A wide range of symptoms is associated with HIV/AIDS. Many symptoms are not necessarily due to the breakdown of the immune system, but are the result of opportunistic diseases and infections and their manifestations. Two common manifestations are Pneumocystis Pneumonia (PCP) — a lung disease in which victims experience shortness of breath, a non-productive (dry) cough, anemia, and fever — and Kaposi’s Sarcoma (KS), a type of cancer that manifests itself as grayish-purple skin lesions, lesions on several internal organs, night sweats, and weight loss. Other symptoms associated with the various opportunistic diseases and conditions are chronic headaches, chronic and persistent diarrhea and vomiting, blindness, memory loss, rashes, sores, assorted aches and pains, neurological dysfunction and other manifestations.
HOW IS HIV TRANSMITTED?
Get the facts about how HIV is transmitted. Become more aware of how you might be putting yourself at risk.
HIV can live only in certain fluids of the human body. These fluids are blood, semen, vaginal secretions and breast milk. Saliva, sweat, urine and tears do not spread the virus because they do not have enough white blood cells for the virus to grow and survive.
HIV can be transmitted by any type of sexual contact (anal, penis-to-rectum; vaginal, penis-to-vagina; or oral, mouth-to-penis, -vagina, or -rectum), by blood-to-blood contact, including injecting drugs and sharing needles, or by a woman to her baby either before or during birth or through breastfeeding. HIV is not transmitted through any type of casual contact, nor by insects or animals. People are at risk of HIV infection when they participate in behaviors in which the exchange of bodily fluids is possible. Two examples of risky behaviors are having unprotected sex with an infected person and sharing needles.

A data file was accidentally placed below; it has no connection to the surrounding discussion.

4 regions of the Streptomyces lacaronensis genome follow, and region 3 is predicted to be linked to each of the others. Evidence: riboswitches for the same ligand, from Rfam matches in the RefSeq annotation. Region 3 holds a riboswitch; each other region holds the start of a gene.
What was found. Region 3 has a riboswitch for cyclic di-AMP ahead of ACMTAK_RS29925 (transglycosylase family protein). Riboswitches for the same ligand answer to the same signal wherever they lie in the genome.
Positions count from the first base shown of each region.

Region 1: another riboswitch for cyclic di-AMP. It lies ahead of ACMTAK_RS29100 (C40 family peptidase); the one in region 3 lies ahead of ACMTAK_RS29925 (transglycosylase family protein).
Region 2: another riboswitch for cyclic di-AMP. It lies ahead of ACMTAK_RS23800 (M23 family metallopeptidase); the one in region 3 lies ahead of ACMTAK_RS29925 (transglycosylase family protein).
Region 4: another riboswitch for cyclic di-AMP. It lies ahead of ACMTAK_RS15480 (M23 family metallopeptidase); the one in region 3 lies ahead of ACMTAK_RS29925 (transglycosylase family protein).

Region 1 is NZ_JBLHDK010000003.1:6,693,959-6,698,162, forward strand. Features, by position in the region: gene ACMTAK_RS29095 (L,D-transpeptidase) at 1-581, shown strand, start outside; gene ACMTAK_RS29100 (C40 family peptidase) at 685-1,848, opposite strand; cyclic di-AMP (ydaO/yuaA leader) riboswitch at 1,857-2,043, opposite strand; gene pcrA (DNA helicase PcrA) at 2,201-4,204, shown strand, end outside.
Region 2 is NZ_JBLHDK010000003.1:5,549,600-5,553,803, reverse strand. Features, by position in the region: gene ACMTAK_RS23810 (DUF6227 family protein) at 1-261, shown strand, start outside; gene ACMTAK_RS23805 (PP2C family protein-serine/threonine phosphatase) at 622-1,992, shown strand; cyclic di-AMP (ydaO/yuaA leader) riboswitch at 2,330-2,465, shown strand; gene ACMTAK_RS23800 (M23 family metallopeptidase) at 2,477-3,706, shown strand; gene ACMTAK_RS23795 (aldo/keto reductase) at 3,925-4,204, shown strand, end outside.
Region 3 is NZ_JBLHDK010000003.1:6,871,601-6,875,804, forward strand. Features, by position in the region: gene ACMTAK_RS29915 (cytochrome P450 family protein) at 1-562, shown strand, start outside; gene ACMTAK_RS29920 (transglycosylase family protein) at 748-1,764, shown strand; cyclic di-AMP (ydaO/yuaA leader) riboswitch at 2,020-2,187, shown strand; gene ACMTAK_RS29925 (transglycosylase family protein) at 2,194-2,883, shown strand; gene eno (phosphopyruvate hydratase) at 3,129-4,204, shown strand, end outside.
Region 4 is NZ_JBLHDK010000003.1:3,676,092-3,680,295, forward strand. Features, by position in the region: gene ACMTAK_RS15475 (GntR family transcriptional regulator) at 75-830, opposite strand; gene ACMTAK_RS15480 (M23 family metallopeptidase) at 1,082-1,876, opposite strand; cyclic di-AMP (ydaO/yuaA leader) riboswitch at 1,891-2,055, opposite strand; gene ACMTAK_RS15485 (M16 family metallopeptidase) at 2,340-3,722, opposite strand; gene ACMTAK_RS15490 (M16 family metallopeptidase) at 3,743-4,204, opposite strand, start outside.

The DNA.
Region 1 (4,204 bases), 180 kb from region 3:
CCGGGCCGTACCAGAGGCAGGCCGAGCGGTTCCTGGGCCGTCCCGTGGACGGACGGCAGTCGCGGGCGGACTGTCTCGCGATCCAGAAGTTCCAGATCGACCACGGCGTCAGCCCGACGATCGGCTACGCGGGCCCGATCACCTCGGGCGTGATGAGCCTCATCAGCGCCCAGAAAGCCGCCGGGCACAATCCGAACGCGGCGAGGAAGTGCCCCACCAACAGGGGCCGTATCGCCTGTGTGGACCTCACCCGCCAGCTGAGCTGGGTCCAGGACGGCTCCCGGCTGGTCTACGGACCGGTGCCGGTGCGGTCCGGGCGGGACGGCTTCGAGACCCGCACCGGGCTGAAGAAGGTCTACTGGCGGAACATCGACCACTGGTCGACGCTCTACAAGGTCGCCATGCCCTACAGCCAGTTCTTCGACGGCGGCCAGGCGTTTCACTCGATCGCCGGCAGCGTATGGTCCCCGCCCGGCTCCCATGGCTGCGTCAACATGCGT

Unprotected sex, or sex without latex or polyurethane condoms, can let HIV enter the blood. Vaginal, anal and oral sex each can transmit HIV. In an infected man, the semen (male sexual fluid) has a high amount of HIV. Semen can pass HIV from one person to another during unprotected vaginal, anal or oral sex. The virus can go through the lining of the vagina, anus or mouth into a person’s bloodstream. In women, vaginal fluids and menstrual blood can pass the virus to another person.
The most efficient means of HIV transmission is blood-to-blood transmission and injecting drugs and sharing needles is the behavior that accounts for the second highest number of reported AIDS cases (behind sexual contact) in the United States. If sufficient amounts of HIV-infected blood get into the body, infection may occur. It may take as little as a few drops for infection to occur. History has shown exposure of infected blood to intact skin (no open sores or lesions) does not transmit the virus.
If a person injects drugs either intravenously (into the vein) or intramuscularly (into the muscle) and shares needles, they are engaging in a behavior that puts them at great risk of transmitting or acquiring HIV.
Any type of needle sharing may transmit HIV. If an infected body builder injects anabolic steroids and shares the needle with someone else, the virus may be transmitted. Sharing tattoo needles or sharing needles for ear or body piercing could be a means of transmitting HIV. Intravenous infection could occur among seniors who are diabetic and share insulin needles.
The risk of transmission from mother to child through breastfeeding is present due to the high concentration of HIV in breast milk. Without treatment, an estimated one in every seven infants breast-fed by an HIV-positive mother becomes infected through breast milk.